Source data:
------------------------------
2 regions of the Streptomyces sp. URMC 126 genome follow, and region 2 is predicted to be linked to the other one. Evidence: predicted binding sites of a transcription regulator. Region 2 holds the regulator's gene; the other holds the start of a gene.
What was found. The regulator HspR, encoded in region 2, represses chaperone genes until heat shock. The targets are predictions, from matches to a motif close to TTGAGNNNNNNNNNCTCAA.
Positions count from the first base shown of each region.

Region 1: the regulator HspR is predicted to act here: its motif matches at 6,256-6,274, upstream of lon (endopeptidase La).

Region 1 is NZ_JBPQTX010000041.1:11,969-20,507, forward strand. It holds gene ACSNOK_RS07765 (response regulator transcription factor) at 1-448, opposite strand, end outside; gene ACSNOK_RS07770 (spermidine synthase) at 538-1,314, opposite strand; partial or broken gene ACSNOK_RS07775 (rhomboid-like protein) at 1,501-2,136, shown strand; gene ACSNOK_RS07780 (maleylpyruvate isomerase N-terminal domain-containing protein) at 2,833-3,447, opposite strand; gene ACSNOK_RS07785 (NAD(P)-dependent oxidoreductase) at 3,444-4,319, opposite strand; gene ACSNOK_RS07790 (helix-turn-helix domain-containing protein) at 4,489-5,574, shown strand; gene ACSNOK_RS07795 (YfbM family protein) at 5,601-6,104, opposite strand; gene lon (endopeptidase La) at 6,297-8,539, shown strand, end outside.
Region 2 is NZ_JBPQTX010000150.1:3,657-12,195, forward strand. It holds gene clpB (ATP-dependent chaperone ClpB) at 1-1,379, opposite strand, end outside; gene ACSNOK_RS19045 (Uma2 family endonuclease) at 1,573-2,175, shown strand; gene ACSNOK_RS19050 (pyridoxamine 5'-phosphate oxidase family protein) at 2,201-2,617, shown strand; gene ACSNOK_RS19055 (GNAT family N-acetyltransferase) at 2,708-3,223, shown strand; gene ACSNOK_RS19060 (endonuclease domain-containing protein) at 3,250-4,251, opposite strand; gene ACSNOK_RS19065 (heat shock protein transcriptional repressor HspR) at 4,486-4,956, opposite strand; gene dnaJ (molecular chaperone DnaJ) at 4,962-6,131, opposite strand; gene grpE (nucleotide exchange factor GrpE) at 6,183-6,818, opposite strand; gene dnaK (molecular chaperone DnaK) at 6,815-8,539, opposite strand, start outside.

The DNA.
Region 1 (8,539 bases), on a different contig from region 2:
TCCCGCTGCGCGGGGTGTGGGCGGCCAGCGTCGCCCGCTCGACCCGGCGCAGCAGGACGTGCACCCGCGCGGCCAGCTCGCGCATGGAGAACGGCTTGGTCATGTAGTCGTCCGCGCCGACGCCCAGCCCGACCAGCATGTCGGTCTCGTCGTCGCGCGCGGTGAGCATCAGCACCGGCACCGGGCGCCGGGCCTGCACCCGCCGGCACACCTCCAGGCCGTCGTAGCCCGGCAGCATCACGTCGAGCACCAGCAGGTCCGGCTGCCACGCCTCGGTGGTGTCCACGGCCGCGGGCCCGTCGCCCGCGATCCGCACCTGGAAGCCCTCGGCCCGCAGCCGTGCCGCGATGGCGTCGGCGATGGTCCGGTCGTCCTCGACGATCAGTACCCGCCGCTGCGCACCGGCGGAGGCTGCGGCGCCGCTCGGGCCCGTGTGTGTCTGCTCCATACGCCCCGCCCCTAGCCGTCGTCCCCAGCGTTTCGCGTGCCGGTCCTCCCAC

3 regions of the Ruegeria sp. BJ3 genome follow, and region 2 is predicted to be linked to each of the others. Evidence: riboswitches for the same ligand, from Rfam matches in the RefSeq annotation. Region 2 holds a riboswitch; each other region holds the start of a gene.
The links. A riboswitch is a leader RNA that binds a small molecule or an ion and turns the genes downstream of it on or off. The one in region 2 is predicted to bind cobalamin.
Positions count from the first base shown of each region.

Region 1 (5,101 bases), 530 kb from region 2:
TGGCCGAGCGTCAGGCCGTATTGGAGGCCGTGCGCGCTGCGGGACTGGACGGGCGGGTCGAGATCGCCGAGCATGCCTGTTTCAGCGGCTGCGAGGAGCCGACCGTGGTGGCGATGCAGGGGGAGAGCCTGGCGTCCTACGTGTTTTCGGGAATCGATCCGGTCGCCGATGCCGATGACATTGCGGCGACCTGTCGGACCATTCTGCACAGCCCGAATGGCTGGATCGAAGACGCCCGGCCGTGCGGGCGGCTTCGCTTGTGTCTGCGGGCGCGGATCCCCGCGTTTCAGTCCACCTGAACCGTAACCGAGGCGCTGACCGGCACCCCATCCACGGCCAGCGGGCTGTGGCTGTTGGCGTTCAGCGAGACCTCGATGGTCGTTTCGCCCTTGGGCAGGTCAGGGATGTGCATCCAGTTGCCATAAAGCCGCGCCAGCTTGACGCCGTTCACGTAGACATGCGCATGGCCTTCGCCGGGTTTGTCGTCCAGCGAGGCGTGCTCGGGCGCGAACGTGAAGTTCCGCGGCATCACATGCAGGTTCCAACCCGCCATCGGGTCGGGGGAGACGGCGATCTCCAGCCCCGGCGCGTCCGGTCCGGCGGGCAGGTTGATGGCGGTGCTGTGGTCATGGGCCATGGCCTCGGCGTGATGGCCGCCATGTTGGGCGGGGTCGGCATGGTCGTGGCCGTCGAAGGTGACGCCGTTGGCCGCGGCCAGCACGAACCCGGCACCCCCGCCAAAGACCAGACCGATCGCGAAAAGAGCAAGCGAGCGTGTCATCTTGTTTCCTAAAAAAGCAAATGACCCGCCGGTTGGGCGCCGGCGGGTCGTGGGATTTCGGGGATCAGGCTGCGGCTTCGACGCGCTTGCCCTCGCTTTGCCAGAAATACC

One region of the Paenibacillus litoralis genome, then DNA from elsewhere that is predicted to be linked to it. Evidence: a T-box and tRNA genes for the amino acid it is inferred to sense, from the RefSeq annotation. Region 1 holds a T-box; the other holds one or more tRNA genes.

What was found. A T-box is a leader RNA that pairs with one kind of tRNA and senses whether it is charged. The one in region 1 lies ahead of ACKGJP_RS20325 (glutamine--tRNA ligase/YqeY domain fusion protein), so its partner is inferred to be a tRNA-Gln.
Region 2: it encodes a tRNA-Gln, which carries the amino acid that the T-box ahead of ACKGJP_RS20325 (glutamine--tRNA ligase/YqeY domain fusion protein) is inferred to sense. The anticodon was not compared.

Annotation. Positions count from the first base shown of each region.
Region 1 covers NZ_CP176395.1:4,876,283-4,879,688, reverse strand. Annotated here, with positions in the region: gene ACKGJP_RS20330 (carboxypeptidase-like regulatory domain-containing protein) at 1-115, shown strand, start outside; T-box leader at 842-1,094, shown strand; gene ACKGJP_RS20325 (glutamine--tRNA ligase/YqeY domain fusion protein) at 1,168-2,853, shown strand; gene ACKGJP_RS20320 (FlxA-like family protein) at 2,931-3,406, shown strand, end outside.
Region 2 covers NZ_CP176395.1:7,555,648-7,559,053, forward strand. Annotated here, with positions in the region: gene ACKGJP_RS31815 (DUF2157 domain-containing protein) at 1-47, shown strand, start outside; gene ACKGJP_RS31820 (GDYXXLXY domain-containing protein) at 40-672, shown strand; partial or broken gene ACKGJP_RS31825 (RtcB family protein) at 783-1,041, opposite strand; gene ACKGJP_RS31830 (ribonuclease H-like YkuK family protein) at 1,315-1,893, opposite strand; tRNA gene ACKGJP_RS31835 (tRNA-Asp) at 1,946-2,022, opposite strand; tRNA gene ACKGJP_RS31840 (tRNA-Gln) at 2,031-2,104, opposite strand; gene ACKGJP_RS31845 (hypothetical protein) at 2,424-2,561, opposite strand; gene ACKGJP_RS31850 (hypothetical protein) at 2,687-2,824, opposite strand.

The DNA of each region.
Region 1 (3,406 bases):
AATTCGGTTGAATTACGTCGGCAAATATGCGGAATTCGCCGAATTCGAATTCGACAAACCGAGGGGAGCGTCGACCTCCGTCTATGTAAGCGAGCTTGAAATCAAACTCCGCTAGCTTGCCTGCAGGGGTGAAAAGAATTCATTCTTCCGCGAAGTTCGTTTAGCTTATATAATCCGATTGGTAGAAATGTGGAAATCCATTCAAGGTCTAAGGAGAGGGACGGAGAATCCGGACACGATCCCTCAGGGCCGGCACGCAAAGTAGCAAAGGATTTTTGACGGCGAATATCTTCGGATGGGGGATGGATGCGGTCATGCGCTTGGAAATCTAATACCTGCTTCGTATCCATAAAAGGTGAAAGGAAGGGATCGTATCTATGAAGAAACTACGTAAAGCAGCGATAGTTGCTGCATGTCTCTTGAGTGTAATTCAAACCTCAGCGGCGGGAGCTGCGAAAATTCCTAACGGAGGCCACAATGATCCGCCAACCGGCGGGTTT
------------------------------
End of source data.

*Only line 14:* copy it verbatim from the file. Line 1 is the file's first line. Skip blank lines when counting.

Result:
TGGCCGAGCGTCAGGCCGTATTGGAGGCCGTGCGCGCTGCGGGACTGGACGGGCGGGTCGAGATCGCCGAGCATGCCTGTTTCAGCGGCTGCGAGGAGCCGACCGTGGTGGCGATGCAGGGGGAGAGCCTGGCGTCCTACGTGTTTTCGGGAATCGATCCGGTCGCCGATGCCGATGACATTGCGGCGACCTGTCGGACCATTCTGCACAGCCCGAATGGCTGGATCGAAGACGCCCGGCCGTGCGGGCGGCTTCGCTTGTGTCTGCGGGCGCGGATCCCCGCGTTTCAGTCCACCTGAACCGTAACCGAGGCGCTGACCGGCACCCCATCCACGGCCAGCGGGCTGTGGCTGTTGGCGTTCAGCGAGACCTCGATGGTCGTTTCGCCCTTGGGCAGGTCAGGGATGTGCATCCAGTTGCCATAAAGCCGCGCCAGCTTGACGCCGTTCACGTAGACATGCGCATGGCCTTCGCCGGGTTTGTCGTCCAGCGAGGCGTGCTCGGGCGCGAACGTGAAGTTCCGCGGCATCACATGCAGGTTCCAACCCGCCATCGGGTCGGGGGAGACGGCGATCTCCAGCCCCGGCGCGTCCGGTCCGGCGGGCAGGTTGATGGCGGTGCTGTGGTCATGGGCCATGGCCTCGGCGTGATGGCCGCCATGTTGGGCGGGGTCGGCATGGTCGTGGCCGTCGAAGGTGACGCCGTTGGCCGCGGCCAGCACGAACCCGGCACCCCCGCCAAAGACCAGACCGATCGCGAAAAGAGCAAGCGAGCGTGTCATCTTGTTTCCTAAAAAAGCAAATGACCCGCCGGTTGGGCGCCGGCGGGTCGTGGGATTTCGGGGATCAGGCTGCGGCTTCGACGCGCTTGCCCTCGCTTTGCCAGAAATACC